suffering. The animal reared and struck him under the chin, inflicting
a deep gash, and also on top of his head. The blow was of sufficient
force to throw him to the ground.
From Ontario County Journal 16 May 1913
Bristol, N. Y. - Mr. and Mrs. Fred D. Crandall, West Gibson street, entertained the relatives of Mrs. Crandall's father, Thomas Thompson,
on Sunday in honor of the 83rd anniversary of his birth. Mr. Thompson
was born in Bowes, Yorkshire county, England, in 1830, and came to
Canandaigua in 1853. The relatives present were Mr. and Mrs. Fred
Crandall and sons, William and Thomas; Mr. and Mrs. George T. Thompson
and daughters, Elaine and Jessica, Arthur Thompson and Mr. and Mrs. N.
Watson Thompson of Canandaigua; Stanley Thompson of Rochester; Judge
Charles F. Thompson of Ridgefield Park, N. J.
From Ontario County Journal 23 May 1913
Rushville, N. Y. - Mrs. Frank Gunn Gage was taken to Memorial
Hospital on Monday for treatment of severe burns which she sustained
several days ago. Mrs. Gage was lighting a stove in which she had
poured kerosene on a roll of papers, and both the north and south doors
being open, there was an explosion and her clothes caught fire. Earl Winne, of
Reeds Corners, who was delivering groceries, happened to come at that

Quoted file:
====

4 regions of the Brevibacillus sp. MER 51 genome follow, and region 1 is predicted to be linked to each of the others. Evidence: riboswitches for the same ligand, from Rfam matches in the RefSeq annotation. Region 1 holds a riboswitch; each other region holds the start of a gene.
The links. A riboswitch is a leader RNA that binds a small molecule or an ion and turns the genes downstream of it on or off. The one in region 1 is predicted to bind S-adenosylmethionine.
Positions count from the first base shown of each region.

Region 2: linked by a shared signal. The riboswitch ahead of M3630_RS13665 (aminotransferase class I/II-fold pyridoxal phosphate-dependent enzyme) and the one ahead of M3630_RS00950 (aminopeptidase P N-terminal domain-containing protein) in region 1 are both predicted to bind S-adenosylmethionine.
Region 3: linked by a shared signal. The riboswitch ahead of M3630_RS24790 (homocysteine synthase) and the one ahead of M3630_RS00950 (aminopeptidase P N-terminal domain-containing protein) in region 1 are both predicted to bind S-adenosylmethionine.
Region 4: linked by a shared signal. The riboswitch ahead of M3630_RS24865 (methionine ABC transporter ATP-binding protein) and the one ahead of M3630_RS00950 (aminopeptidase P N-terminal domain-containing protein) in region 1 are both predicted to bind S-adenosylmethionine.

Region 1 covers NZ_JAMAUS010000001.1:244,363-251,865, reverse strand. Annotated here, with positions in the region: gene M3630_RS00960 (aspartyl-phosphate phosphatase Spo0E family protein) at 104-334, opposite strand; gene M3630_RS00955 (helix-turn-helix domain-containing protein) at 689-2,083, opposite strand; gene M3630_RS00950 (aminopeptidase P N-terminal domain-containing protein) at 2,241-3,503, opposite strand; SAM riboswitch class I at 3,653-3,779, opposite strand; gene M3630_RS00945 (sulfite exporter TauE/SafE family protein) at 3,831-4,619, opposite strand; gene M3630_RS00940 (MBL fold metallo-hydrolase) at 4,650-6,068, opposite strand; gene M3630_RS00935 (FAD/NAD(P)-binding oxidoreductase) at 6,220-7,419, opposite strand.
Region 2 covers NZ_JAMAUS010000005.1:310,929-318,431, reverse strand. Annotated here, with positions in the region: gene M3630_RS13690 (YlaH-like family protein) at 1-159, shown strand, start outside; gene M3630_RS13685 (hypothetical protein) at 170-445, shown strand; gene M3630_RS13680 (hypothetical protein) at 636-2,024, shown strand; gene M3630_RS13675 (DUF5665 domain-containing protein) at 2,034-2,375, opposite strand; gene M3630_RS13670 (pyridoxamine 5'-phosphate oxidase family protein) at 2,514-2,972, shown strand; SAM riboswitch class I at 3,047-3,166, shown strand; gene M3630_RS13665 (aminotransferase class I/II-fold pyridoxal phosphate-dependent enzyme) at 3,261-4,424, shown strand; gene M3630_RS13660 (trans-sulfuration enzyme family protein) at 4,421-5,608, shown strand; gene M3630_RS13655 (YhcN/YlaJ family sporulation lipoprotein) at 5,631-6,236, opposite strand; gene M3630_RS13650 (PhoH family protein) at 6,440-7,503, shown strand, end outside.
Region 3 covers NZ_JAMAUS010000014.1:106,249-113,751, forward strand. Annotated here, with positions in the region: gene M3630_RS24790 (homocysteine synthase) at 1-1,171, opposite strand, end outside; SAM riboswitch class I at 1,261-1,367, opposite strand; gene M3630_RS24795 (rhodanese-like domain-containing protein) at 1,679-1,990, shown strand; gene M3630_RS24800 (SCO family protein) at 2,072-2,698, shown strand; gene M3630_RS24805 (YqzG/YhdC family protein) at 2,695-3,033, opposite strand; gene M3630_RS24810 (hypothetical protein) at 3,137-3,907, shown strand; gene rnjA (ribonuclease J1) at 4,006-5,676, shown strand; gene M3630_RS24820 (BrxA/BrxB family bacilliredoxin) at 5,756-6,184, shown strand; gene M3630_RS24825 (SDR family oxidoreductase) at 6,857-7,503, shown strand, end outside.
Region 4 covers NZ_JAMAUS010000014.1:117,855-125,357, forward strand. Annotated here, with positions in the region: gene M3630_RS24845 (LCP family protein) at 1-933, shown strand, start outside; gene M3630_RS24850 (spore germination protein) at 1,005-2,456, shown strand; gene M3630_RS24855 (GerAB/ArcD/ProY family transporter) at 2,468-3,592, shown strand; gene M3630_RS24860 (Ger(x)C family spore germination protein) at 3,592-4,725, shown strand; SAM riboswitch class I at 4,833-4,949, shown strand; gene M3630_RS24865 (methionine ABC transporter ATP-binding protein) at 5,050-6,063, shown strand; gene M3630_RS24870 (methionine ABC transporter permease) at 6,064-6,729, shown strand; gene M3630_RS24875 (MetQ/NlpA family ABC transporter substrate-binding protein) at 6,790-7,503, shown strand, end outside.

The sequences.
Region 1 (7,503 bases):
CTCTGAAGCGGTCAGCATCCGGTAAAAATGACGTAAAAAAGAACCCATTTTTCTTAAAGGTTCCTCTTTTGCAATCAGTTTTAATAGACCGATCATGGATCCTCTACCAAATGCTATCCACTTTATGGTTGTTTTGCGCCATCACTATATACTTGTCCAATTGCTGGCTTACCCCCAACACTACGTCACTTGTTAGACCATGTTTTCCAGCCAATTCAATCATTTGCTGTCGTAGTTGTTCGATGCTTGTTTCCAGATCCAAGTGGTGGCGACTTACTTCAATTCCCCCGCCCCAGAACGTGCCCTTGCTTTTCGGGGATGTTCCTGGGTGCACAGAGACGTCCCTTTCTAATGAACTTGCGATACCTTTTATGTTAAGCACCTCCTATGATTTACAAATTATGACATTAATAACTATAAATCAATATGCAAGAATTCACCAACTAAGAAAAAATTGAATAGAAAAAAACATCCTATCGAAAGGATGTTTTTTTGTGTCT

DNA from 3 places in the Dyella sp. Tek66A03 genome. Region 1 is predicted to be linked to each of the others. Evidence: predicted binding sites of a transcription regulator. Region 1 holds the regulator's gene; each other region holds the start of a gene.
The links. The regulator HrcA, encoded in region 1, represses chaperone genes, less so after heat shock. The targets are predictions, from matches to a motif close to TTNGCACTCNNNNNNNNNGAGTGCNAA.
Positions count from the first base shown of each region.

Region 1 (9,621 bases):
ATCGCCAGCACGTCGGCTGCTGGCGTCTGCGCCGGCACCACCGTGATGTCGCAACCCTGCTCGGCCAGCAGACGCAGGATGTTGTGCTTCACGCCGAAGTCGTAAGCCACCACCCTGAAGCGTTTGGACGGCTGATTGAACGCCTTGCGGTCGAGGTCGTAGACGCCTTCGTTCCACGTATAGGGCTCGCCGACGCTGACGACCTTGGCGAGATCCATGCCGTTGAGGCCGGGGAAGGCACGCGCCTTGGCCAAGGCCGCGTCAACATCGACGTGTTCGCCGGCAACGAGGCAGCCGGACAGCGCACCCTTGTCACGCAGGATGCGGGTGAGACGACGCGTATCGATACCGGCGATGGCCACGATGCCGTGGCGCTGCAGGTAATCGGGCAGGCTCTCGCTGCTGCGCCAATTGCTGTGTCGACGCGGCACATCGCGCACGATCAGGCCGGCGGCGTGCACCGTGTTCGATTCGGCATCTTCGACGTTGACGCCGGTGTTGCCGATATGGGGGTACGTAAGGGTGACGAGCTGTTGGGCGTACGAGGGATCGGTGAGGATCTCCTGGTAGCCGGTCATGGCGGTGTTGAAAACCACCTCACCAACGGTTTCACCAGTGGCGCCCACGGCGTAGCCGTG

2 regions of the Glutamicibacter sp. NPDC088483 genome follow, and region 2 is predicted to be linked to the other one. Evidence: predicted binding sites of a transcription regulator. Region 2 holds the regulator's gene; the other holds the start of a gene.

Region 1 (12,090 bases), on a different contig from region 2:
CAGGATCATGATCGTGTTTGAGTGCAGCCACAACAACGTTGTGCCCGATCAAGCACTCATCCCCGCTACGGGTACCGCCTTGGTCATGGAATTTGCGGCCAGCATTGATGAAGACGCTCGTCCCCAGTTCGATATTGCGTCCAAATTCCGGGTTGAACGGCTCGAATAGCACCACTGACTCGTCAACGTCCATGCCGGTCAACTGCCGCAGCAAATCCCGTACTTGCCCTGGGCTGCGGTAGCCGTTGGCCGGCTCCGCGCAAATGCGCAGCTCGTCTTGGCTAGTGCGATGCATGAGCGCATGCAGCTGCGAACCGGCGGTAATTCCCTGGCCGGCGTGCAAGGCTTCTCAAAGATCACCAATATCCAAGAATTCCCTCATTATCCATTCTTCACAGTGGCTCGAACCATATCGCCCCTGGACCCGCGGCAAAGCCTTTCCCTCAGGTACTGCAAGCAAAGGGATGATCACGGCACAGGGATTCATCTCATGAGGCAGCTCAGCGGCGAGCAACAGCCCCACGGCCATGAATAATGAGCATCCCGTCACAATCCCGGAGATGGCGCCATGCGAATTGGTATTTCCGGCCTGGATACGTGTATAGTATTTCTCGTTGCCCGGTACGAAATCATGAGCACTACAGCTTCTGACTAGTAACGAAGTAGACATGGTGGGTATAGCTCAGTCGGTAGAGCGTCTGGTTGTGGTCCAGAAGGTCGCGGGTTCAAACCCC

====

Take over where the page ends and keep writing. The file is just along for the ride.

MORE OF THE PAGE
time and helped her extinguish the flames by throwing water upon her.
Although badly burned about her body, and must have suffered intensely,
she said nothing to her family about it until Monday of this week. They
at once summoned Dr. J. H. Wilkin, of this village, who thought it
advisable to remove her to the hospital. Although the burns are
serious, it is believed by the attending physicians that she will
Naples, N. Y. - Mrs. Emily Porter, aged 80, the honored wife of
John W. Porter, a veteran, celebrated her four-score birthday a few
days ago. She has always lived in the vicinity of her present home, and
is one of the best women in the town. All wish her many more happy
From Geneva Daily Times 2 June 1913
Abraham Brown and Abraham Tony got into an argument that
ended in blows last evening. The affair blocked traffic in Exchange
street and finally a policeman, who locked the pair up. They deposited
$5 for their appearance in Court this morning but failed to show up and
the deposits went to the police pension fund.
From Ontario County Journal 6 June 1913
William Seamans, aged 52 years, janitor of the Academy building,